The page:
When someone with an abusive past is suffering current addictions, but is determined NOT to face or treat the underlying cause for the addiction, treatment is doomed to failure.  At this point, strength of will is no longer an asset, it has become a detriment of monumental proportion.

Facing our Why We Are Sick is never easy – it’s painful and exhausting. It makes us remember when all we want to do is forget, and it makes us confront when all we want to do is run.

Reliving the nightmare that was my childhood was the most gut wrenching, soul torturing experience of my life.

But you can’t run forever, not if you want to hold on to your life; not if you want to keep your family …

and not if you want to get well and end the emotional pain in a way that actually works.

Thankfully, I didn’t turn to drugs and/or alcohol as my sister has.  Not having an addiction to cure when I stopped running made my recovery much simpler and easier than her’s will be.

But that tenacity of her’s, that backbone and fortitude, will serve her well in recovery …

If she ever decides to face what she is actually recovering from.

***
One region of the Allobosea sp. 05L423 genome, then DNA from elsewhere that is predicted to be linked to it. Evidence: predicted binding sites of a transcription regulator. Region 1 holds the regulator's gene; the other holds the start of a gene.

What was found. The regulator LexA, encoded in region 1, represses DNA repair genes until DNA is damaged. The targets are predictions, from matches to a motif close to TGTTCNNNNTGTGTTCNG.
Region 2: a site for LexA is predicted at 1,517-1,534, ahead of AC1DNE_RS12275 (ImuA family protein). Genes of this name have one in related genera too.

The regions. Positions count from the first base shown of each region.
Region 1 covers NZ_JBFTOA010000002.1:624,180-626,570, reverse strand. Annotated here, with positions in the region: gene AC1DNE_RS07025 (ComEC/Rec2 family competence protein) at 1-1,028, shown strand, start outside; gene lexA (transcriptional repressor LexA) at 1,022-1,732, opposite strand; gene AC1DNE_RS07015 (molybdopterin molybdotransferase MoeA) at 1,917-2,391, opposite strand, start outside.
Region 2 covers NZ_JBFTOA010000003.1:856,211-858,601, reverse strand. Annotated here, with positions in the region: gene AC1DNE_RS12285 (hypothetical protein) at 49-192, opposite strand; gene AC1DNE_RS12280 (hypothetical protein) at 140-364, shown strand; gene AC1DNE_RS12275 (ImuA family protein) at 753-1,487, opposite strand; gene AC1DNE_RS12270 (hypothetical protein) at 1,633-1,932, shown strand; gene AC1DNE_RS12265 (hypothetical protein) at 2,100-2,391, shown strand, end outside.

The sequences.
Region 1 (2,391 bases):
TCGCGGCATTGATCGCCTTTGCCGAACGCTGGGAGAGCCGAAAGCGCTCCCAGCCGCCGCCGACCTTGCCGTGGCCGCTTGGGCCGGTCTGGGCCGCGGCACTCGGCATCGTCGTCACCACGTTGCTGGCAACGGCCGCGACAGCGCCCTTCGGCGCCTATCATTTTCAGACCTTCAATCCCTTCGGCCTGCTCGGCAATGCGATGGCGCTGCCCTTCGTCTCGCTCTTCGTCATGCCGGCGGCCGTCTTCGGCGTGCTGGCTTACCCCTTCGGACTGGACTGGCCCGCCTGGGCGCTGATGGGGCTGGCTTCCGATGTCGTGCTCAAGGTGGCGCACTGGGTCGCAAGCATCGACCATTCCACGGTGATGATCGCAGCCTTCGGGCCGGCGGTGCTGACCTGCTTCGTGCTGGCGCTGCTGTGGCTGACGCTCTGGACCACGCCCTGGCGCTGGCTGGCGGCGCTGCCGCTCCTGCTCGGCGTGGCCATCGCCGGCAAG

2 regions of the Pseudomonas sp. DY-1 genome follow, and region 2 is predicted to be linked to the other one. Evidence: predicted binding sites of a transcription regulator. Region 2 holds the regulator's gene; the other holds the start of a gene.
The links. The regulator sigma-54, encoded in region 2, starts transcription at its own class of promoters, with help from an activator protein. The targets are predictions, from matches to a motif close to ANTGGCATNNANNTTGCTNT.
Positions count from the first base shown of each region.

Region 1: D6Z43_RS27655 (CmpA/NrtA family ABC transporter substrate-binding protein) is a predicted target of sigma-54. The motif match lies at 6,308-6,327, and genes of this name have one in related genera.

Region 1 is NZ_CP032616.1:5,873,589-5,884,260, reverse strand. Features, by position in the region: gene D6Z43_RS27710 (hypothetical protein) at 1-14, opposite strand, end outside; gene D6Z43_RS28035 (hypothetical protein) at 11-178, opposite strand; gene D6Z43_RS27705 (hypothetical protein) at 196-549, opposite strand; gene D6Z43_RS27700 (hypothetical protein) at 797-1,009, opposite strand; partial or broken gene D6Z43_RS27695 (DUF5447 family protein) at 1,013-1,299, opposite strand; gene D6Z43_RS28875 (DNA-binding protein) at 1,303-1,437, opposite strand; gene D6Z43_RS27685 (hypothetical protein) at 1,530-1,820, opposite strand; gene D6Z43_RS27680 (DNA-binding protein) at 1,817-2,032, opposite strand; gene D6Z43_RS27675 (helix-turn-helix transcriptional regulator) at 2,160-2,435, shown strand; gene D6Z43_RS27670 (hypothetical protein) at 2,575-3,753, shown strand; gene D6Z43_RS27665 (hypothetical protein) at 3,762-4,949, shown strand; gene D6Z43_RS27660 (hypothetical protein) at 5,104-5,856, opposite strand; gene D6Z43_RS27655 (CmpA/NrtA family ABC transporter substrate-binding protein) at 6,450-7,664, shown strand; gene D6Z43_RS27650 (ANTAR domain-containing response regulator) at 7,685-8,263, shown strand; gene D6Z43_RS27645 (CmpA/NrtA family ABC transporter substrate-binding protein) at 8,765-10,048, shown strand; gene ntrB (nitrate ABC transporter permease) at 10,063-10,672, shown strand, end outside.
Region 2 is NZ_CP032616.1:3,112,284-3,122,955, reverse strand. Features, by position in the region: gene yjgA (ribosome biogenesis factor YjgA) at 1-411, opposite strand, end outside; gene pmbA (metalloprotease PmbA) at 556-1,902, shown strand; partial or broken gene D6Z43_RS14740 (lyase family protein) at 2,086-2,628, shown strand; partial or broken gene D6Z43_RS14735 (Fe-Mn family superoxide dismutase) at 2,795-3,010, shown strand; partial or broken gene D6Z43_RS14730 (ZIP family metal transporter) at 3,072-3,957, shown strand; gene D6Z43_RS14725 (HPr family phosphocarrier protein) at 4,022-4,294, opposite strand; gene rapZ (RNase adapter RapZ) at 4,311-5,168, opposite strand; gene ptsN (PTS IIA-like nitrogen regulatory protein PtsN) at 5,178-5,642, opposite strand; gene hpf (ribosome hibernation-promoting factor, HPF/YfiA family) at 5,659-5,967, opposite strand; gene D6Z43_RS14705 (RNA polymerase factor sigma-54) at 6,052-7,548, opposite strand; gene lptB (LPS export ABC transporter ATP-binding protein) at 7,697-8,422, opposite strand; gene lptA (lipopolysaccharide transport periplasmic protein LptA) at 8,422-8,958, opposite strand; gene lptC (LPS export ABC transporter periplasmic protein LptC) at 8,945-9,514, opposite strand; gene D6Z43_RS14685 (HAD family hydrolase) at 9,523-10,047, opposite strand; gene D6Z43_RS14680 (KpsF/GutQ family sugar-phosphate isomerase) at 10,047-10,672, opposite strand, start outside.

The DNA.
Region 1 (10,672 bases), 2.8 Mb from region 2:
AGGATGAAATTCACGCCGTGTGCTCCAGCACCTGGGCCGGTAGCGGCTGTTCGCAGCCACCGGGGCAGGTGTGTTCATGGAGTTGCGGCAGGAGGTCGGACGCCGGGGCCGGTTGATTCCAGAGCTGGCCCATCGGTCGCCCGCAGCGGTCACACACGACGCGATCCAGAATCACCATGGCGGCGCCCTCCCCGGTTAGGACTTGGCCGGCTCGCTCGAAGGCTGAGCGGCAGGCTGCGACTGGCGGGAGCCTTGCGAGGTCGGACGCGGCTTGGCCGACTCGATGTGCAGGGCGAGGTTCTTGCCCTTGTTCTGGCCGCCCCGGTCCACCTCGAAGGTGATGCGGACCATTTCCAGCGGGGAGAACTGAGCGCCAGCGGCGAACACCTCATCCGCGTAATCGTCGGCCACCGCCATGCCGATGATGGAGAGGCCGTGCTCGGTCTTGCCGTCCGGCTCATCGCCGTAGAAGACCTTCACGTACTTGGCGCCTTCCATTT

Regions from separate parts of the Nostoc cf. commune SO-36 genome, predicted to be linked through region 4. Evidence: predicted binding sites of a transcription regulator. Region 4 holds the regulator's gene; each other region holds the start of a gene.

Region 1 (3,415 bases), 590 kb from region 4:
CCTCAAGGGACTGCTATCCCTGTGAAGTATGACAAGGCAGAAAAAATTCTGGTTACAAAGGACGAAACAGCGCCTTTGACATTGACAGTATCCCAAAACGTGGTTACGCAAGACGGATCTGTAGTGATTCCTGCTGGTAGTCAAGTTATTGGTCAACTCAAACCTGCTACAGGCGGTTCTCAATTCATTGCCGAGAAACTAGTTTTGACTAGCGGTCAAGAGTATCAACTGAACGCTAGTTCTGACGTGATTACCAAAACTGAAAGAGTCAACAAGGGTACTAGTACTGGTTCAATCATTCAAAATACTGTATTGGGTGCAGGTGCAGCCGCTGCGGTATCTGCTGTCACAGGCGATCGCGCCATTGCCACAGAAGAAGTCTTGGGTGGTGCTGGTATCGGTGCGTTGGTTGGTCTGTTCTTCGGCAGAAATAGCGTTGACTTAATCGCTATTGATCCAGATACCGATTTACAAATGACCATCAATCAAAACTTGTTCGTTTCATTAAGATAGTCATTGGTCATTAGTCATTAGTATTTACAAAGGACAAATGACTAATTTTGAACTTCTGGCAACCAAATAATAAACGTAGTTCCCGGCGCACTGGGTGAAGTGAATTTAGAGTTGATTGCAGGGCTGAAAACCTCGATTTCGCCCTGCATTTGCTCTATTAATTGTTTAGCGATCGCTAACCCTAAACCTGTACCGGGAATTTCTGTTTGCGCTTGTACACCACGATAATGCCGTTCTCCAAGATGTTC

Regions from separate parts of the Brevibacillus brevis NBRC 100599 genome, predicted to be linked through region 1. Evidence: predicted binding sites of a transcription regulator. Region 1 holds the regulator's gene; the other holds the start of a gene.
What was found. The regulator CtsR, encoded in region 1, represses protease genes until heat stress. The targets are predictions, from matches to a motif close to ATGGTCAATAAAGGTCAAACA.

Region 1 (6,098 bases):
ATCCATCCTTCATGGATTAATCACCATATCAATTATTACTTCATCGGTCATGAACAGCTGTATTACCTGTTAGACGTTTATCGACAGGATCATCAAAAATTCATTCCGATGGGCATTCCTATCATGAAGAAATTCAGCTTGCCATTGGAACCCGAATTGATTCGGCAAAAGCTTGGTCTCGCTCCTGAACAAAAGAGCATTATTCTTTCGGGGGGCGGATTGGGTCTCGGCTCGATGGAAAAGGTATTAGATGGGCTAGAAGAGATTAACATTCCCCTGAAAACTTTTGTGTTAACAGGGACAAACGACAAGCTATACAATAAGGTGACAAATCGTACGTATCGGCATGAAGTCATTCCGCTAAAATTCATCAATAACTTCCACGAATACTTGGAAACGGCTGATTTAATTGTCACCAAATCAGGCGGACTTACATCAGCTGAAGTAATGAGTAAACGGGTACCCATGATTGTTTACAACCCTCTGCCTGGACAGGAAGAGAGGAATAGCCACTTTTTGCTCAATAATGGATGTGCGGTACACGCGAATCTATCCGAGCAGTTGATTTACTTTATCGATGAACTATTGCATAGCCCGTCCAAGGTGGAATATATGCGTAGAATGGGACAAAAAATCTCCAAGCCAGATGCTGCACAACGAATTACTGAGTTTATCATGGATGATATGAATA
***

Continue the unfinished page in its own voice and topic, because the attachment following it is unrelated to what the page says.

Reflections on My Sister

For whatever reason, the judge released my sister from a mental health care facility yesterday …

She wasn’t ready to do the work required to get well; I’m not sure she even knows how sick she really is.  At least while she was being cared for as an inpatient, I didn’t worry about her immediate danger from another attempt at suicide.

She and I were estranged for many years – 27 to be exact.  There are lots of reasons for this;  byproduct of my having no relationship with our mother, something she has – at least in a strained way – despite our shared loss of contact with our father.  My own inability to deal well [in my younger years] with my sister’s emotional problems, now diagnosed as Unattached Syndrome – and the fact that our family was so dysfunctional we failed to bond as siblings cannot be discounted either.

She emailed my wife, whose social media presence makes her easier to find than me,  just after Christmas two years ago.  I was in the midst of my own mental health issues at the time, but with some coaxing from my wife, agreed to give a brother/sister relationship a try …